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Sex & Love What I wish I’d known before getting an IUD

Jan. 30, 2020
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Pills, patches, implants—all tried and true forms of birth control that have helped women bare the responsibility of staying child-free for the past 60 years. We grin, we bear it, we hope for the best.  

Since their invention, varied reactions to birth control have been well documented. Like many women, I struggled to find the right solution to ease my worries while ensuring my mental health was still intact. So, naturally, when I heard of an option that was over 99% effective, lasted five years with the minimum amount of hormones and even less effort on my part, I was elated. I booked a consultation with my doctor, who recommended the Kyleena IUD, and off I went. 

An intrauterine device—IUD for short—is a T-shaped device that doctors put into your uterus to stop you from getting pregnant. They’re small and made of flexible plastic or copper, and effectively help prevent pregnancy in different ways. 

Hormonal IUDs contain progestin, but not estrogen. They make it more difficult for sperm to enter your uterus through your cervix while inhibiting an egg from reaching your uterus. Sperm is averse to copper, which is how copper IUDs prevent pregnancy without the use of hormones. 

IUDs differ from other forms of birth control in that they’re more cost-effective, last longer (anywhere from five to ten years), have little (plastic) or no (copper) hormones, and require a single, non-surgical insertion. Sounds incredible, right? I thought so too, and in many ways I still do—having an IUD has been the best birth-control solution I’ve ever used. But still, there are a few things I wish I’d known before getting one.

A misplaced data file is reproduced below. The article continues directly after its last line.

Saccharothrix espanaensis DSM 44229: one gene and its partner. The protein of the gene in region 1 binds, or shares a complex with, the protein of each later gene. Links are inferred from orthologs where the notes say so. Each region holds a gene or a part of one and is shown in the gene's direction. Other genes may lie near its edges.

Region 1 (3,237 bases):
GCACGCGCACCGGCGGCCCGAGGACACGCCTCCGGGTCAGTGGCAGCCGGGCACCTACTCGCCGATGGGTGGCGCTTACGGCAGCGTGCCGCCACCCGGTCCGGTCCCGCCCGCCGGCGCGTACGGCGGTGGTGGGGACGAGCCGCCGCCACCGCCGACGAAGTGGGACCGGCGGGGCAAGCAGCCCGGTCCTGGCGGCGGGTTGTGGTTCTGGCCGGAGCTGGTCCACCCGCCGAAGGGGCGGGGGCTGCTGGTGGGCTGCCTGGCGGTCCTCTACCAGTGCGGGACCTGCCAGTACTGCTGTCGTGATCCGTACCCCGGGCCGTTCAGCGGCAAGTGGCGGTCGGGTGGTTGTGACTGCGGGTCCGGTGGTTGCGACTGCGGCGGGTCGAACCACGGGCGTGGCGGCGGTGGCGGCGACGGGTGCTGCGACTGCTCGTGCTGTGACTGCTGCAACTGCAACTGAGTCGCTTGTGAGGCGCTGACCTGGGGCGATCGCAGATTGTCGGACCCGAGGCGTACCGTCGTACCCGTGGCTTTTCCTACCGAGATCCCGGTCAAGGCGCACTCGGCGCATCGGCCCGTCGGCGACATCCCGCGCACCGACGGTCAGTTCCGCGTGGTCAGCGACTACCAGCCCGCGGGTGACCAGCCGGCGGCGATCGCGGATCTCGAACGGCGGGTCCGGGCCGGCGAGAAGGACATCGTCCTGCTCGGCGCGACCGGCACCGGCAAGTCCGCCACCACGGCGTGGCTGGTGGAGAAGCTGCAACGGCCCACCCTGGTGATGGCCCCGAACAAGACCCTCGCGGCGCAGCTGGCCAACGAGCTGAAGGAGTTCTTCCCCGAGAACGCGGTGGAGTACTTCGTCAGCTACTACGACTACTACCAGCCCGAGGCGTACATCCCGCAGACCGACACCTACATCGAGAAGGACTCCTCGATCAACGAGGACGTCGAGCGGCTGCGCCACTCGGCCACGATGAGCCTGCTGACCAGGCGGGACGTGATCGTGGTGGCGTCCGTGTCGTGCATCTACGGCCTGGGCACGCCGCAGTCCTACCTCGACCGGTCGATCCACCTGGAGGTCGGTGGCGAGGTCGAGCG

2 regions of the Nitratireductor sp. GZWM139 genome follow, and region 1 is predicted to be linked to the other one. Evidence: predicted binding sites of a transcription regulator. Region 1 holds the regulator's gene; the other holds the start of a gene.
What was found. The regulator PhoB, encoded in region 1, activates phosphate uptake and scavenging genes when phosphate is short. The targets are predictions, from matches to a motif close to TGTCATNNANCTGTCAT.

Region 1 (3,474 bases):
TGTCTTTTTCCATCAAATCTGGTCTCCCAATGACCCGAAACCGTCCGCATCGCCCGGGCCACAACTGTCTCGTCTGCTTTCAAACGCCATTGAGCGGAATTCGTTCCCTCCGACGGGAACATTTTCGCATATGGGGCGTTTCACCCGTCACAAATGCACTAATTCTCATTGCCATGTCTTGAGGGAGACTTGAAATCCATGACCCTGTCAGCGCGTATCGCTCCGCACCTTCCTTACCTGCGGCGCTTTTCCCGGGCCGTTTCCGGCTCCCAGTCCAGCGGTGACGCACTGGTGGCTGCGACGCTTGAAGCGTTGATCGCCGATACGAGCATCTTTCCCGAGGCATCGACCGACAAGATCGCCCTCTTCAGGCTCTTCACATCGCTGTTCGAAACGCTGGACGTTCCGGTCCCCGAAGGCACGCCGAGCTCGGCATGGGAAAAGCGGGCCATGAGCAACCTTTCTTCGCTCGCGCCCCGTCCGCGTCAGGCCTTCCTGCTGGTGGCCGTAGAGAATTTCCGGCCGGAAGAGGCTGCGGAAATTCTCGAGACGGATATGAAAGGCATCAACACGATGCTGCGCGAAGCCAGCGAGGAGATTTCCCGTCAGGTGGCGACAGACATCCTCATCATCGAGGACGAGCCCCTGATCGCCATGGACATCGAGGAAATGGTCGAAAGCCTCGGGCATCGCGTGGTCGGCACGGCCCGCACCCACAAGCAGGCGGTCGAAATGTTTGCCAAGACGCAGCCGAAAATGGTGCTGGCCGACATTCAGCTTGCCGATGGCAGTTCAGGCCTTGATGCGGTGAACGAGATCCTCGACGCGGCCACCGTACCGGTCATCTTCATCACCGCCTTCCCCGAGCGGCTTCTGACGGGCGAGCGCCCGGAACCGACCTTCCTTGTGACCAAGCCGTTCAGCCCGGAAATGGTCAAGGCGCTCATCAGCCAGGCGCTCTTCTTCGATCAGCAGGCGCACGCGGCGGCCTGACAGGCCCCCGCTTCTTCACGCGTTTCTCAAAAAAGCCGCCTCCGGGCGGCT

1. The cramping can be unpredictable, intense, and longer-lasting than they’ll tell you.

Everyone’s body is different, but in countless cases online and in my own personal experience, cramping with an IUD feels unlike typical period cramps. You’re warned about the intense cramping that can happen right after insertion and up to weeks later. What they don’t often tell you is that this can last for months after insertion. There were many moments when my cramps came on randomly, weeks before my period and without any other symptoms to warn me of their arrival. I’d be in a work meeting and suddenly, there they were. They were different from cramps I’d felt before—a sharper, more intense pain that was impossible to ignore, even though my periods were getting lighter. And they don’t necessarily disappear within a few months; there are still moments, no matter how light my period, when I get incredibly painful cramps unlike the kind I had before the IUD. 

2. You can get all the signs of a period without the period itself.

If you’re like me and have experienced regular periods that offer telltale signs of their approach, you may be thrown off by an IUD’s effect on your cycle. There have been weeks when I’ve been bloated, moody, graced with one or two pimples right in the center of my chin—only to have my period not arrive. I remember imagining my potential period-free life when my doctor told me some women stop getting theirs all together; I just assumed this meant the symptoms disappeared with it. But I’ve quickly learned that even when an IUD might make you skip a period, you can still experience many of the classic warning signs of a regular period. Which leads me to my next point. 

3. If you’re used to a regular period, this can make it less predictable. 

I’ve been lucky enough to have always had a regular period. Often to the hour, it would arrive at the same time every month. But this sense of security doesn’t exist anymore. Some months my period is right on time. Sometimes it lasts one day and comes back two weeks later. Sometimes it doesn’t come at all. I was told that this would happen in the first year of insertion, but I’ve now had mine in for over two years and, if anything, it’s become more irregular. While overall my periods are lighter and shorter, spotting has become a regular occurrence. If this unpredictability makes you nervous, my advice is to use a period-tracking app to keep a mental note and record to show your doctor. 

Despite these realities, I’d still recommend IUDs as an incredible, efficient, and effective birth-control option. It’s also been one of the only solutions to date that hasn’t affected my peace of mind. So far, the benefits have far outweighed the downsides. And one of the great things about an IUD is that it’s easily reversible—just book a removal appointment with your doctor and your fertility goes back to normal shortly after. Regardless of how well they’ve worked for me, I suggest you do your research and consult a few doctors before deciding whether an IUD is for you.